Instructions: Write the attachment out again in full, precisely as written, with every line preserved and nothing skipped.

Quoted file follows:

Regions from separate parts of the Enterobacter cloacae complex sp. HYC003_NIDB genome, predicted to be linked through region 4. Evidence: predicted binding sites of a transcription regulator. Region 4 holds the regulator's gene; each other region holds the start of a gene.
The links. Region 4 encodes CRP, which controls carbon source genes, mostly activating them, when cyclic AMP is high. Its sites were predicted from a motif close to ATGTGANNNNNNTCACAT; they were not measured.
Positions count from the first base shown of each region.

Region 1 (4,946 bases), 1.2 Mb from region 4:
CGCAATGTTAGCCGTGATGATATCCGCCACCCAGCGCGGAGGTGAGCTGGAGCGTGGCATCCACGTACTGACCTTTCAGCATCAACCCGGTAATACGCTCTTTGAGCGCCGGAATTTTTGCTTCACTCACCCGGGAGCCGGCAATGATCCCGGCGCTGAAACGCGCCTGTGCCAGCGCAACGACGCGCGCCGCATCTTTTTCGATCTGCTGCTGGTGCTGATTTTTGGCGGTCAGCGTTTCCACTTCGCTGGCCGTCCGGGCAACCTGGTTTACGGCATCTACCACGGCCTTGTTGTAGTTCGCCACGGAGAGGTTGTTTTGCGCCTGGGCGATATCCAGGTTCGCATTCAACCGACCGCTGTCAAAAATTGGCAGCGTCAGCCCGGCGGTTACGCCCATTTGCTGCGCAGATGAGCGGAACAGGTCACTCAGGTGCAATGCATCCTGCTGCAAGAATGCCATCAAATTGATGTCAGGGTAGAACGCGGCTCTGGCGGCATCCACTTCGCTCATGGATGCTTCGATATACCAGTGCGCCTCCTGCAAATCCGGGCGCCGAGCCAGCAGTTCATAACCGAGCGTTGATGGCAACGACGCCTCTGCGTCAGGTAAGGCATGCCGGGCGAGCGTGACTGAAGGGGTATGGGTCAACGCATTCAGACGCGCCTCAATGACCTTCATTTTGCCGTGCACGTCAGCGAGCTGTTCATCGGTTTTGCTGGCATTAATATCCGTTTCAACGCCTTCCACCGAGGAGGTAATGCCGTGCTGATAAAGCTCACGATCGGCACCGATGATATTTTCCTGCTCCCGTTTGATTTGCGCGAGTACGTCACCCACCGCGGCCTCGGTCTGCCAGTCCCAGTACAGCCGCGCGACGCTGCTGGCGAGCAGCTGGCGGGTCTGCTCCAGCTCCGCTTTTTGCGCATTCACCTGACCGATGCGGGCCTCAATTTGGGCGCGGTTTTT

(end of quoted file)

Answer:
Regions from separate parts of the Enterobacter cloacae complex sp. HYC003_NIDB genome, predicted to be linked through region 4. Evidence: predicted binding sites of a transcription regulator. Region 4 holds the regulator's gene; each other region holds the start of a gene.
The links. Region 4 encodes CRP, which controls carbon source genes, mostly activating them, when cyclic AMP is high. Its sites were predicted from a motif close to ATGTGANNNNNNTCACAT; they were not measured.
Positions count from the first base shown of each region.

Region 1 (4,946 bases), 1.2 Mb from region 4:
CGCAATGTTAGCCGTGATGATATCCGCCACCCAGCGCGGAGGTGAGCTGGAGCGTGGCATCCACGTACTGACCTTTCAGCATCAACCCGGTAATACGCTCTTTGAGCGCCGGAATTTTTGCTTCACTCACCCGGGAGCCGGCAATGATCCCGGCGCTGAAACGCGCCTGTGCCAGCGCAACGACGCGCGCCGCATCTTTTTCGATCTGCTGCTGGTGCTGATTTTTGGCGGTCAGCGTTTCCACTTCGCTGGCCGTCCGGGCAACCTGGTTTACGGCATCTACCACGGCCTTGTTGTAGTTCGCCACGGAGAGGTTGTTTTGCGCCTGGGCGATATCCAGGTTCGCATTCAACCGACCGCTGTCAAAAATTGGCAGCGTCAGCCCGGCGGTTACGCCCATTTGCTGCGCAGATGAGCGGAACAGGTCACTCAGGTGCAATGCATCCTGCTGCAAGAATGCCATCAAATTGATGTCAGGGTAGAACGCGGCTCTGGCGGCATCCACTTCGCTCATGGATGCTTCGATATACCAGTGCGCCTCCTGCAAATCCGGGCGCCGAGCCAGCAGTTCATAACCGAGCGTTGATGGCAACGACGCCTCTGCGTCAGGTAAGGCATGCCGGGCGAGCGTGACTGAAGGGGTATGGGTCAACGCATTCAGACGCGCCTCAATGACCTTCATTTTGCCGTGCACGTCAGCGAGCTGTTCATCGGTTTTGCTGGCATTAATATCCGTTTCAACGCCTTCCACCGAGGAGGTAATGCCGTGCTGATAAAGCTCACGATCGGCACCGATGATATTTTCCTGCTCCCGTTTGATTTGCGCGAGTACGTCACCCACCGCGGCCTCGGTCTGCCAGTCCCAGTACAGCCGCGCGACGCTGCTGGCGAGCAGCTGGCGGGTCTGCTCCAGCTCCGCTTTTTGCGCATTCACCTGACCGATGCGGGCCTCAATTTGGGCGCGGTTTTT